Assessment Method

Erikson believed that assessment techniques should be selected and modified to fit the individual patient (Schultz & Schultz, 2017). According to Schultz and Schultz (2017), Erikson's theory relied on three main assessment techniques. The first one is play therapy, which is used on emotionally disturbed children. The assessment method works by providing various toys to the child and observes how the child interacts with the toys (Schultz & Schultz, 2017). Play therapy is suitable for children because of their limited ability for verbal expression.

The second one is the psycho-historical analysis, which, according to Schutlz and Schultz (2017), it was Erikson’s most unusual assessment technique. The method focuses on a significant crisis, such as an episode representing a considerable life theme that unites the past, present, and future activities. It sees the therapist adopt the patient's viewpoint as his or her own to assess life events through the individual's eyes. The third method is psychological tests for personality assessment. The technique uses the ego identity scale, the Loyola Generativity Scale, and the Ego Identity Process Questionnaire (Schultz & Schultz, 2017).

Treatment Method

The treatment method of psychological disorders based on Erikson's theory involves the psychic reworking of the psychosocial development stages (Vogel-Scibilia et al., 2009). According to Vogel-Scibilia et al. (2009), the transformation of the patient's self is the dynamic and responsible agent for recovery. Psychic reworking of the psychosocial development also involves instilling hope and optimism. According to Vogel-Scibilia et al. (2009), healing consists of empowering oneself to live.

Most of the work in Erikson’s treatment method lies in the first three stages, while the next five steps have somewhat blurry boundaries (Vogel-Scibilia et al., 2009). Vogel-Scibilia et al. (2009) also indicate that the other five stages can be treated more quickly if the individual's personality development has been supported and secure. Keeping an individual's personality allows the strengthening of the ego, allowing them to move forward to the next stage.


Change occurs by overcoming symptoms or setbacks through recovery and developing positive adaptation skills (Vogel-Scibilia et al., 2009). According to Vogel-Scibilia et al. (2009), recovering individuals do not recover in isolation but instead engage others in their recovery strategy. Also, the patients experience the formation of the ego skills and strengths required to complete a psychosocial stage (Marcia & Josselson, 2013). Erikson's theory of psychosocial development posits that each step involves the building of a particular strength area. Therefore, the change that will occur due to the treatment will include the development of respective strengths. Also, the patients will see growth in personal history as the developmental stages unfold. The meanings that they make of the early or later experiences change to reflect the current changes and necessities (Marcia & Josselson, 2013).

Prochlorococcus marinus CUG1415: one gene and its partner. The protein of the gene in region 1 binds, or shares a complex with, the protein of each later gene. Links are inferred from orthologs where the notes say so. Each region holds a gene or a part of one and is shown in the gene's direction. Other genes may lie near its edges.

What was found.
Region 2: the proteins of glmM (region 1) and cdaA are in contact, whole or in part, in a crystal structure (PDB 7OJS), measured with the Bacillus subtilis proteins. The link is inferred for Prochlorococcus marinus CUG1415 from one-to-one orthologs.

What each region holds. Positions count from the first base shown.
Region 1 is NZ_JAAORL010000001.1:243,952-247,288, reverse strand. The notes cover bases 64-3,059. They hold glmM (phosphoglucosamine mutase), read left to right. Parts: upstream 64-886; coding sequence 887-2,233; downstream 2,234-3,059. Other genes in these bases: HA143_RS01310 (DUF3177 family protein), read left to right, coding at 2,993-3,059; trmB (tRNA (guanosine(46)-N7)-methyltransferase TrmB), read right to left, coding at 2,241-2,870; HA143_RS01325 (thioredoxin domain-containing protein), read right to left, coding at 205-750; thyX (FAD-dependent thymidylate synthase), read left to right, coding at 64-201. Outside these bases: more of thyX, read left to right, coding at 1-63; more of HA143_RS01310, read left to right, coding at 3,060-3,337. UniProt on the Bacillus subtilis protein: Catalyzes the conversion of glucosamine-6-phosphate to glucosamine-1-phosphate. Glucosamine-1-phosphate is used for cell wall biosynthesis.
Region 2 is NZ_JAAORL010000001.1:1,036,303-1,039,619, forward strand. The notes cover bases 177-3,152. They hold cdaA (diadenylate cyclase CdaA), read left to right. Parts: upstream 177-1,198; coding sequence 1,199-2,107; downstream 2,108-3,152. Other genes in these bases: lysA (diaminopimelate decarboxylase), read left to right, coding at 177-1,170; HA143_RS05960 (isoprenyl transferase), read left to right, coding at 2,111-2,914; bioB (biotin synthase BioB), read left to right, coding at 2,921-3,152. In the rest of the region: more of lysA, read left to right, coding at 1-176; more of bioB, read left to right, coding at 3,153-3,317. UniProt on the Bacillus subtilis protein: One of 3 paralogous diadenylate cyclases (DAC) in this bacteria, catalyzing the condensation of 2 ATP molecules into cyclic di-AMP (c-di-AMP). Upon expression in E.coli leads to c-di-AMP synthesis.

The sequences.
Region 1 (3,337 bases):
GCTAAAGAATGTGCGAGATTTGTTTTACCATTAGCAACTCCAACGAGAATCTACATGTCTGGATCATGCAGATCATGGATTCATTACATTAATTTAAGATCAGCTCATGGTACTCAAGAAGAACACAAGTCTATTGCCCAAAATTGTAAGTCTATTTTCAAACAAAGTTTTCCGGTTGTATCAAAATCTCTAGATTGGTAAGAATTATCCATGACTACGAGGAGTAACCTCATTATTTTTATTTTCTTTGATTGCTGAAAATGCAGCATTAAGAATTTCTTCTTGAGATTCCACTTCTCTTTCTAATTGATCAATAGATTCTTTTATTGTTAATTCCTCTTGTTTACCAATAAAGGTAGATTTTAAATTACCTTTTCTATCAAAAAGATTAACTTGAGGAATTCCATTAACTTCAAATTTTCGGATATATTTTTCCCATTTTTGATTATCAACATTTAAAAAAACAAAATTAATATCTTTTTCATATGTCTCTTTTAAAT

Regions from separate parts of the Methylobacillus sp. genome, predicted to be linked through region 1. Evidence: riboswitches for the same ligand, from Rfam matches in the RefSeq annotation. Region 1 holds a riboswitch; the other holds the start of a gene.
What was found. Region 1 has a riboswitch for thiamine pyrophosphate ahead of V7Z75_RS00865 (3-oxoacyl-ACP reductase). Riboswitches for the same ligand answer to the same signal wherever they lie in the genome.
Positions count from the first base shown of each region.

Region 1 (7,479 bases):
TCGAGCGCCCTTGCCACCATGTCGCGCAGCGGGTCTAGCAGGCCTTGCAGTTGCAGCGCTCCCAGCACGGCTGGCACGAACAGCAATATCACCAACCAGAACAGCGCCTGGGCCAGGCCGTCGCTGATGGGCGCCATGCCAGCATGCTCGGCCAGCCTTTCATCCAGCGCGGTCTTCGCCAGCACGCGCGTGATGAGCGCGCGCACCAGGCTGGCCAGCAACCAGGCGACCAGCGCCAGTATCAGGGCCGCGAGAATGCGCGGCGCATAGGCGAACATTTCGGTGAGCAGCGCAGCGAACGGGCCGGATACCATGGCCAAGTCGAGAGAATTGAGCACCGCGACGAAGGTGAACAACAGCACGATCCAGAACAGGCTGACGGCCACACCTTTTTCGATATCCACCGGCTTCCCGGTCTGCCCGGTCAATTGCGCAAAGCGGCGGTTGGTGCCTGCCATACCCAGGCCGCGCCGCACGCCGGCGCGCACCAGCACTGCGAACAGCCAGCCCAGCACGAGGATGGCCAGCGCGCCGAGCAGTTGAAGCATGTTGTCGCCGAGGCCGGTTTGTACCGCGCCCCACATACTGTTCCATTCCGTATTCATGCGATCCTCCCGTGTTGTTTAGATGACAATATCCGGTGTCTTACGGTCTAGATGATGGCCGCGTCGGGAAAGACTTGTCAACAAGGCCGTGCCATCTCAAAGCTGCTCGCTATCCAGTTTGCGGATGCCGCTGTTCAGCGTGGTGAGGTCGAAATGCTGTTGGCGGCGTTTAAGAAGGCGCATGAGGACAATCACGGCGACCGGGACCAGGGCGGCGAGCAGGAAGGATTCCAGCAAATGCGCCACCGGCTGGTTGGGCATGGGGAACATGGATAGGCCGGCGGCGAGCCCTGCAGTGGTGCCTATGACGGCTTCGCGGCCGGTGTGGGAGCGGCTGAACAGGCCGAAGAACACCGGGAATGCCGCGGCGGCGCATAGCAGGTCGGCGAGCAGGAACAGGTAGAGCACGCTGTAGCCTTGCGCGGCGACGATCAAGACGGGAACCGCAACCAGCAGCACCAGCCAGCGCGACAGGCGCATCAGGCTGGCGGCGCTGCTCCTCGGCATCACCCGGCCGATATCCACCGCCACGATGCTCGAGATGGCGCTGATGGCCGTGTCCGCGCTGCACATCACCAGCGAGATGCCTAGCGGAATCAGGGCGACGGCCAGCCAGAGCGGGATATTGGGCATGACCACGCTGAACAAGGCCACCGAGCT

According to Erikson's theory, any therapeutic process for the formation of ego skills and strengths is needed for every stage (Marcia & Josselson, 2013). According to Marcia and Josselson (2013), the therapist informed by Eriksonian stage theory would want to see the patient adapt to their respective age group's normative crisis. Furthermore, therapists aim at promoting a more personal relationship during therapy (Schultz & Schultz, 2017). According to Erikson, the psychoanalytic couch's Freudian method could lead to sadistic exploitation, hence creating an illusion of objectivity. Instead, Eriksonian theory advocates using a comfortable chair where the patient and therapist face each other so that the patient and therapist could view each other as equals. Finally, Vogel-Scibilia et al. (2009) indicate that the long term goal of Eriksonian therapy is to internalize a healthy identity that is separate from the psychiatric disability.


Orenstein, G. A., & Lewis L. (2020). Eriksons Stages of Psychosocial Development. StatPearls Publishing.

Marcia, J., & Josselson, R. (2013). Eriksonian personality research and its implications for psychotherapy. Journal of Personality, 81(6), 617-629.

Schultz, D. P., & Schultz, S. E. (2017). Theories of personality. Cengage Learning.

Vogel-Scibilia, S. E., McNulty, K. C., Baxter, B., Miller, S., Dine, M., & Frese, F. J. (2009). The recovery process utilizing Erikson’s stages of human development. Community mental health journal, 45(6), 405.